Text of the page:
Book Club: Cryptonomicon

Continuing the “the government is out to get you” theme that started with Dignity, I’ve just finished reading Neal Stephenson’s Cryptonomicon. It’s a lengthy book at 1255 pages, including the huge appendices, but it’s an entertaining and interesting read. 

I’m rather ashamed it took me so long to get to this one. This is one of those books that several friends have recommended but that just never ended up on my plate. But since cryptography has been on the brain, recently, it surfaced again. I’m glad I picked it up.

The book covers two timelines: one is set in WW2 focusing on a handful of characters, some real but fictionally portrayed, and their efforts to manage the crypto-analytic duties of the US and UK at that time. The other is modern, and covers a couple of the descendents of the former storyline working to set up a proper crypto-haven, running across the exploits of their ancestors, and battling assorted private and public entities to make that happen.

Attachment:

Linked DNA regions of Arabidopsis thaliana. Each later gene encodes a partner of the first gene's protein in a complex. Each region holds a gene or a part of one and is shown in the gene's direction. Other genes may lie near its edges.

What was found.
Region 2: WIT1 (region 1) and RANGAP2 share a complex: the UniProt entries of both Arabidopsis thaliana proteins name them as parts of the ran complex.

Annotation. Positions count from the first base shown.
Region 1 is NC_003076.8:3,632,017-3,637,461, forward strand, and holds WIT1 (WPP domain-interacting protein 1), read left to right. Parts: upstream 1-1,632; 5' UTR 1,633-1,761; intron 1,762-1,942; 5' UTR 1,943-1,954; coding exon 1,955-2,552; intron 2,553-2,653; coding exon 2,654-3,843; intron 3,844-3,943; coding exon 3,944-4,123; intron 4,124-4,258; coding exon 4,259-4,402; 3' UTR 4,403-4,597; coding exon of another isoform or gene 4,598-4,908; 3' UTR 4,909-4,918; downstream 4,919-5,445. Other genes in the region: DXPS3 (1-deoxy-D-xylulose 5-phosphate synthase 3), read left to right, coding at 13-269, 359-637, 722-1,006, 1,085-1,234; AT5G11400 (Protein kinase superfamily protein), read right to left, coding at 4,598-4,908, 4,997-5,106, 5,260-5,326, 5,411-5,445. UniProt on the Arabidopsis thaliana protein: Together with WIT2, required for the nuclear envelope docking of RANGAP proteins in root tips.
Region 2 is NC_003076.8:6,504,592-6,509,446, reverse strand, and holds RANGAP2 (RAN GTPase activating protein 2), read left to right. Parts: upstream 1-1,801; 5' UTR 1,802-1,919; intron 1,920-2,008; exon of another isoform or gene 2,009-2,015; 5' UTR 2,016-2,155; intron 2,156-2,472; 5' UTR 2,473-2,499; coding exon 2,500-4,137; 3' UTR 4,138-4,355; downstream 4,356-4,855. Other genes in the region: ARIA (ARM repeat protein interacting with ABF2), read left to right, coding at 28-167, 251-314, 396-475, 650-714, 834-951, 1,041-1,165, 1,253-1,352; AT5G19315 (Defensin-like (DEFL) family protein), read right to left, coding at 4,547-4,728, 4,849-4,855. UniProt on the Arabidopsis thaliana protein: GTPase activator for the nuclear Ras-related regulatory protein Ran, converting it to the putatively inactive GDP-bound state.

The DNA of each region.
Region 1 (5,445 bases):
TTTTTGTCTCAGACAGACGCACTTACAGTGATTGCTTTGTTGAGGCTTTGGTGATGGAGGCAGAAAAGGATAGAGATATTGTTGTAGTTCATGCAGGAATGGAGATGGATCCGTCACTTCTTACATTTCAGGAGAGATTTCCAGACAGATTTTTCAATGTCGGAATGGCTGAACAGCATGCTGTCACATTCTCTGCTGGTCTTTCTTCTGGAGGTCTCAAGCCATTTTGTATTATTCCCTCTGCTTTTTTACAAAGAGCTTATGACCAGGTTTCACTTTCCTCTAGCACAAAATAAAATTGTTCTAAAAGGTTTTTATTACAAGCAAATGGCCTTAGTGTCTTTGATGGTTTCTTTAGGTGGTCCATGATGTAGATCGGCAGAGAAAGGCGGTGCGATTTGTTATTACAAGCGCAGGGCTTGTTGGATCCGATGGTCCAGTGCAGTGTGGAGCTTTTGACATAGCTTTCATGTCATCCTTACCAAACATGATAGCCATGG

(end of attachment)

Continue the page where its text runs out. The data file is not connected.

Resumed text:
Much like Neal’s incredible Snow Crash, Cryptonomicon takes an interesting story and bends it into something of a comedy/philosophy affair. Digital currency becomes the main theme, privacy and cryptography are up there as well. And then you have a whole chapter on how/why religious entities are perfectly ok with the fact that you desperately want to fuck someone, and in fact encourage you to want to fuck them, you just have to go through a few hoops before the actual, desperate fucking occurs (I genuinely believe that chapter was the funniest thing I’ve ever read in a novel).

Anyway, I highly recommend it. The whole book comes across as an excellent mix of Michael Crichton’s knack for explaining complex scientific and business intrigues with Terry Pratchett’s humor.